A case study is presented to show how stress field information can be used to assess the long-term rheological behaviour of an equivalent gao-material. The example concerns a granitic rock mass at the km3 scale where an underground hydropower scheme including a new 10 km long power conduit and a powerhouse complex located about halfway in the conduit and 500 m below ground level will be constructed. For design of the underground cavern and hydraulic pressure tunnel, several in situ stress measurements were carried out, using hydraulic, overcoring and flat jack techniques. Integration of the several in situ test results through a continuum mechanics model shows that the long-term behavior of this granite rock mass differs markedly from the short-term behaviour as defined by laboratory measurements on cores. The large scale stress field is found to depend mostly on the softer material that fills up the faults and hence results from the shear stress relaxation over a large number of pre-existing fractures and faults. The overall granite rock mass may be viewed as a combination of stiff elastic blocks separated by soft low strength material, leading to a fairly large scale homogeneous axisymmetrical stress field with vertical axis, with local strong anomalies that correspond to either high or low stress magnitudes.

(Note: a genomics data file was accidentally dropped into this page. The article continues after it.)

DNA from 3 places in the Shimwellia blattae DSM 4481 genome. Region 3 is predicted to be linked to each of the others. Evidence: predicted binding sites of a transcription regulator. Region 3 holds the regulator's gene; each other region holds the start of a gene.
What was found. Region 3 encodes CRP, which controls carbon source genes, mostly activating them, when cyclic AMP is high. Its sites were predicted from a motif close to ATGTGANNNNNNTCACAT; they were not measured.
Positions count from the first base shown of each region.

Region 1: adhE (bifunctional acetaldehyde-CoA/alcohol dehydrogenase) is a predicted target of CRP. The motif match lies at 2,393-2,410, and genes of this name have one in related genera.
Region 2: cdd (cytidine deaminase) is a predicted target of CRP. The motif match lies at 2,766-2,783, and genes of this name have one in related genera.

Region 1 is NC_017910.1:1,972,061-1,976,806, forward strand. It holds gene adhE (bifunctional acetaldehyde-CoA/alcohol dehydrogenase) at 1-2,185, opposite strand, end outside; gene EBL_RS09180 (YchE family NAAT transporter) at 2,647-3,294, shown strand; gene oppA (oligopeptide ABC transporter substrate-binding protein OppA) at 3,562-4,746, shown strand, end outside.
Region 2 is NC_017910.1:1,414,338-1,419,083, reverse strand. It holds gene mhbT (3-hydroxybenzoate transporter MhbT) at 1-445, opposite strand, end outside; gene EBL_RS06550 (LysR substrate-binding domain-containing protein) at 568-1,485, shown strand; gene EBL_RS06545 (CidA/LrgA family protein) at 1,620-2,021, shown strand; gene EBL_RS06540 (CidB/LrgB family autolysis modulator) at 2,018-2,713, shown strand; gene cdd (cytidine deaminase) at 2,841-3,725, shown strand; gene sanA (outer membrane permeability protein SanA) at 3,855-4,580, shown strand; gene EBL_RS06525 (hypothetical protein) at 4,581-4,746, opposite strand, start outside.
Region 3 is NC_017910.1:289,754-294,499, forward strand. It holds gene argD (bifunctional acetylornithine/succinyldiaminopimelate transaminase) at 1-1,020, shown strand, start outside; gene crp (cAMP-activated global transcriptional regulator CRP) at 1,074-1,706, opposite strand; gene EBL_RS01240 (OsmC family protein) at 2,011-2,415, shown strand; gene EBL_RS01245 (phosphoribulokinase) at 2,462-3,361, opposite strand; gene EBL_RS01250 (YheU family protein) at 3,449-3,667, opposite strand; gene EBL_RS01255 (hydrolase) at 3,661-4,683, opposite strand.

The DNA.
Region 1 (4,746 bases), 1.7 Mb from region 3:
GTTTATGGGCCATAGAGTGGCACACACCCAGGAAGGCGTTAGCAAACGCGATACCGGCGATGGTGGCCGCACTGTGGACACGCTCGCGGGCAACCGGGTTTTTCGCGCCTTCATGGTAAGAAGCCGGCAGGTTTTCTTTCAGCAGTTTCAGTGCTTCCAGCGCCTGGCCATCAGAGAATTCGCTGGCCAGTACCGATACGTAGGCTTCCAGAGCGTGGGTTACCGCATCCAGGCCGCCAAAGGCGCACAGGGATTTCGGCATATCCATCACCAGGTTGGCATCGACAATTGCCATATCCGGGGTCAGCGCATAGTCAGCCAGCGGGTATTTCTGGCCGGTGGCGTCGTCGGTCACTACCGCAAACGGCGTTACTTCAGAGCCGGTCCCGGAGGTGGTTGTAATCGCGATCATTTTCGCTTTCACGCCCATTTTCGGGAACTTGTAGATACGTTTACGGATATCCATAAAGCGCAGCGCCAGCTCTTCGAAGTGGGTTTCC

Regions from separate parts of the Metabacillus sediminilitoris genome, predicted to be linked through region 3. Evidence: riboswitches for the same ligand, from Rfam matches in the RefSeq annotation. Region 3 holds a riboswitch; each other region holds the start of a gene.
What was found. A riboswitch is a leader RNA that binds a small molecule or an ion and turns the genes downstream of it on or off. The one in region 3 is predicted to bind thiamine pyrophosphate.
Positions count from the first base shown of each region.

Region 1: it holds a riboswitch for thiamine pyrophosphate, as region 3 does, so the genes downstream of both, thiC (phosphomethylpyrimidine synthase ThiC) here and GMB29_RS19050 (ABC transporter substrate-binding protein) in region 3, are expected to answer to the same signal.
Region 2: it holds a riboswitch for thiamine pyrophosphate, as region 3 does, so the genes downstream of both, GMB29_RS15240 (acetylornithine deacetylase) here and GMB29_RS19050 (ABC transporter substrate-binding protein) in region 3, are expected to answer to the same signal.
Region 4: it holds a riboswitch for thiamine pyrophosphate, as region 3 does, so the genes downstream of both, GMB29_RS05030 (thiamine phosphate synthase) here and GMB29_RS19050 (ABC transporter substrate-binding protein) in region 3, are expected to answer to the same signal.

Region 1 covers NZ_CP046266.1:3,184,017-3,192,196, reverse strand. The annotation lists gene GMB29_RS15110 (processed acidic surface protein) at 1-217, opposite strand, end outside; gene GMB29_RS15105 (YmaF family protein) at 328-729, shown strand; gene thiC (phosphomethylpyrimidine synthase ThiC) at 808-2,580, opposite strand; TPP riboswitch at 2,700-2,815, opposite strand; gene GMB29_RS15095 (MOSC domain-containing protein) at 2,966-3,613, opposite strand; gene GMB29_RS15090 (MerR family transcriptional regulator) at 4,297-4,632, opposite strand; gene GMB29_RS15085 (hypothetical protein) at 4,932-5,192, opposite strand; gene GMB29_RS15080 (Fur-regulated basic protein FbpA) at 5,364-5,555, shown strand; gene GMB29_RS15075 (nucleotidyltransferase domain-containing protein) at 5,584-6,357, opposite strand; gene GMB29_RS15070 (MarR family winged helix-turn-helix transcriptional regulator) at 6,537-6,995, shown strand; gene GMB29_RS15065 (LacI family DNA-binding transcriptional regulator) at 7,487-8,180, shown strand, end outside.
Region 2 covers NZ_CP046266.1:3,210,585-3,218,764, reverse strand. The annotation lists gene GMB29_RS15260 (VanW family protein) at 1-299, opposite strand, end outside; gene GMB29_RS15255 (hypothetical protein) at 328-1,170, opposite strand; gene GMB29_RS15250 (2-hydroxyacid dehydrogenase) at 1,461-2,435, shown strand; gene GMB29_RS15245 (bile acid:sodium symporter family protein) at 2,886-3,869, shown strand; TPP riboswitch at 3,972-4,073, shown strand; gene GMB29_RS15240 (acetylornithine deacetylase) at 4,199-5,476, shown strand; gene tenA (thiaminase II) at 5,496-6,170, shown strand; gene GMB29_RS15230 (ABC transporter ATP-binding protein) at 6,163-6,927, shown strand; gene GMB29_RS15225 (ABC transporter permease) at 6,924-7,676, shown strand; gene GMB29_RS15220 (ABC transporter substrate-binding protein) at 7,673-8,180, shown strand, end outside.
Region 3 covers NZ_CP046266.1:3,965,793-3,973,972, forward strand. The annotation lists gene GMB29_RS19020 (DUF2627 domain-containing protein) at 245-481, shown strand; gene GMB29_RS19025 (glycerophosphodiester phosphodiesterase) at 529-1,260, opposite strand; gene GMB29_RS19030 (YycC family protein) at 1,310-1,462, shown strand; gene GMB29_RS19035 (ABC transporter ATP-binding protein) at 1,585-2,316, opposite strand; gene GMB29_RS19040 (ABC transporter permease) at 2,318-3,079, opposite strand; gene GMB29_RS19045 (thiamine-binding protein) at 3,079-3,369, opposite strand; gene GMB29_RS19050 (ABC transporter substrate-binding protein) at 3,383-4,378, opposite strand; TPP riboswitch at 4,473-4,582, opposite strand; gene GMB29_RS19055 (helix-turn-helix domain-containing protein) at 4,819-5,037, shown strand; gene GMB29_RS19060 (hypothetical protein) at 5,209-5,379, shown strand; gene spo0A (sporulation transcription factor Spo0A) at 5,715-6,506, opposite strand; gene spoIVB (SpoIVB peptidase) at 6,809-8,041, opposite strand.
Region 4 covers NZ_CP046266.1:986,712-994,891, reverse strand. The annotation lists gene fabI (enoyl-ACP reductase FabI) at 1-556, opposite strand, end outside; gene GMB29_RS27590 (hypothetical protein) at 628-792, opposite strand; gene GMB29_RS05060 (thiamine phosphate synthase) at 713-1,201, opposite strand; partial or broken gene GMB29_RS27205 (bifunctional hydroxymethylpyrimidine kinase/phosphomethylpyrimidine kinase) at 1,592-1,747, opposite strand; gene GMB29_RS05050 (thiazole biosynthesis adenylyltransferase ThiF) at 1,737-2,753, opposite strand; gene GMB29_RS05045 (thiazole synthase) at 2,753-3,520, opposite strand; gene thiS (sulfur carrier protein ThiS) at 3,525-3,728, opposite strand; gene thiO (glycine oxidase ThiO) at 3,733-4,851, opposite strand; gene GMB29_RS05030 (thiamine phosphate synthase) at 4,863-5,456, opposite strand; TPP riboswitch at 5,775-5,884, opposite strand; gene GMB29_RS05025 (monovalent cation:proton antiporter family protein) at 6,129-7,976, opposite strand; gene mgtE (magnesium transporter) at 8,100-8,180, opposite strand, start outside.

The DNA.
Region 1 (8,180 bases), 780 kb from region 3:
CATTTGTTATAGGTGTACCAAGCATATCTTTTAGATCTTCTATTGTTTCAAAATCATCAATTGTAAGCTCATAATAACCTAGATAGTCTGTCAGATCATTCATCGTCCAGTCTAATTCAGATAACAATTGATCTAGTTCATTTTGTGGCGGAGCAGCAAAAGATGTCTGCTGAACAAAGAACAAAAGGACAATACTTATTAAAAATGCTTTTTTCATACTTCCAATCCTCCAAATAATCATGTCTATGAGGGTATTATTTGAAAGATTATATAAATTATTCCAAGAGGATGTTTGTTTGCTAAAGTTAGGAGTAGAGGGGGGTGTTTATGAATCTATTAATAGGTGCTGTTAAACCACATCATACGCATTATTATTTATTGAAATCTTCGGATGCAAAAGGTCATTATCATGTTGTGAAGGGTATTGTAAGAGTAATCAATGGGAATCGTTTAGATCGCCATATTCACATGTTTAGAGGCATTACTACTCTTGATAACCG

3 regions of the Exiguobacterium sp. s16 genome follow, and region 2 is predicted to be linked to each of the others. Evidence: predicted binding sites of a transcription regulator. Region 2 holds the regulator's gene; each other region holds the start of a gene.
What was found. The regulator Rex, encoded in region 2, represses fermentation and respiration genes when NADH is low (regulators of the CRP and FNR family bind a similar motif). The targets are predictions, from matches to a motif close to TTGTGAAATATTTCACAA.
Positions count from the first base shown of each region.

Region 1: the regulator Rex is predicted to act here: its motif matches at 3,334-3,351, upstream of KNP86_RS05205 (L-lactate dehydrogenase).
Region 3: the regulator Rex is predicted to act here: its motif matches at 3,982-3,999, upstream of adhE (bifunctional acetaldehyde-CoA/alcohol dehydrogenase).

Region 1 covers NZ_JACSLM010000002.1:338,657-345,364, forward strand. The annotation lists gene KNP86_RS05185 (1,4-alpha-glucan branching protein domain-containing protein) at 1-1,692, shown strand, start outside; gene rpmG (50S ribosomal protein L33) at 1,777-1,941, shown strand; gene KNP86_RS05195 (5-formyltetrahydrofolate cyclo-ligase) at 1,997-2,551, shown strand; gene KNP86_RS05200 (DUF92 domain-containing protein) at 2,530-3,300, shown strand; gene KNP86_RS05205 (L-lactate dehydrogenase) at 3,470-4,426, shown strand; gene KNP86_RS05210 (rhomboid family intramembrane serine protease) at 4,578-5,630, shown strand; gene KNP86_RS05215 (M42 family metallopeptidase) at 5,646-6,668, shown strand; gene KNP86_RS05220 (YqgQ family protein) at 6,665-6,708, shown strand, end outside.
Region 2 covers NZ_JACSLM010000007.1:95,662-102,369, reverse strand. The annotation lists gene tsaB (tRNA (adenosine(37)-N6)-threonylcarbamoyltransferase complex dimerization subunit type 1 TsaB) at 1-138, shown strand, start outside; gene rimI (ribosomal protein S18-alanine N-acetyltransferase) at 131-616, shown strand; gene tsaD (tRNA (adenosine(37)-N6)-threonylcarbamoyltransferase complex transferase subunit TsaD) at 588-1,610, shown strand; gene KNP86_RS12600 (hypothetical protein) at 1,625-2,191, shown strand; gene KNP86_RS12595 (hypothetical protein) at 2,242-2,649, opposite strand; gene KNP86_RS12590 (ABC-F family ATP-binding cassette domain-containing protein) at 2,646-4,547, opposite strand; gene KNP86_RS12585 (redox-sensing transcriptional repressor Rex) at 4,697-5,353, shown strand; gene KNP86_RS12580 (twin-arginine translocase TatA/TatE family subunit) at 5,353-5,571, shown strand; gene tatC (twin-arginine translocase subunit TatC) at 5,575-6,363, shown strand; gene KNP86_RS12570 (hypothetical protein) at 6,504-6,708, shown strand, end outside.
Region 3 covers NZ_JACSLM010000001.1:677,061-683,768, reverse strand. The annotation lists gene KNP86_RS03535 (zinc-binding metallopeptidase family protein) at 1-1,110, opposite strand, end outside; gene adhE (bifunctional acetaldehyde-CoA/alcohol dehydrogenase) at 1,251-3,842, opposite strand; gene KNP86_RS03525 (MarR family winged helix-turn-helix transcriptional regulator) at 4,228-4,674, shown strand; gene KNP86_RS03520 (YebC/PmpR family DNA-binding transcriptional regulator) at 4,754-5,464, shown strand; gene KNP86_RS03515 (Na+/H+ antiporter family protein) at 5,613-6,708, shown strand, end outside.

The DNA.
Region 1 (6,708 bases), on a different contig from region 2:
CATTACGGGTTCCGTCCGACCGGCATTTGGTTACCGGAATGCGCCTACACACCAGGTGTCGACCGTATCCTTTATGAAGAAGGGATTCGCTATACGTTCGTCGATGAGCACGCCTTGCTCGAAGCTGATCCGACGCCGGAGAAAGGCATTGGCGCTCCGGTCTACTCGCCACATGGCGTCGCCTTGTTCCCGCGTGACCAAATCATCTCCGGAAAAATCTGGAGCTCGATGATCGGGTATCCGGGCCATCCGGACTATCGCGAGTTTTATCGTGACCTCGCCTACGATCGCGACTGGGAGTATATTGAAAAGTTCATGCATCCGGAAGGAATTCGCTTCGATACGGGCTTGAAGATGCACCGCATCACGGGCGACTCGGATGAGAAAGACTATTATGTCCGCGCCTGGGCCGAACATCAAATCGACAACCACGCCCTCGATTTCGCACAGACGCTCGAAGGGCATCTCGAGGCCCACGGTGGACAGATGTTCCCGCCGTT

In situ measurements are essential for characterising the natural stresses that exist in a rock mass and such a characterisation is required for designing deep underground structures, such as caverns or tunnels. Depending on the domain of application, the most commonly used stress determination methods involve stress relief techniques, hydraulic tests in boreholes, analysis of borehole breakouts and drilling induced fractures, or inversion of seismic focal mechanisms. More techniques exist, and comprehensive reviews of stress determination methods may be found in Amadei & Stephansson (1997), Ljunggren et al. (2003) or Zang & Stephansson (2010).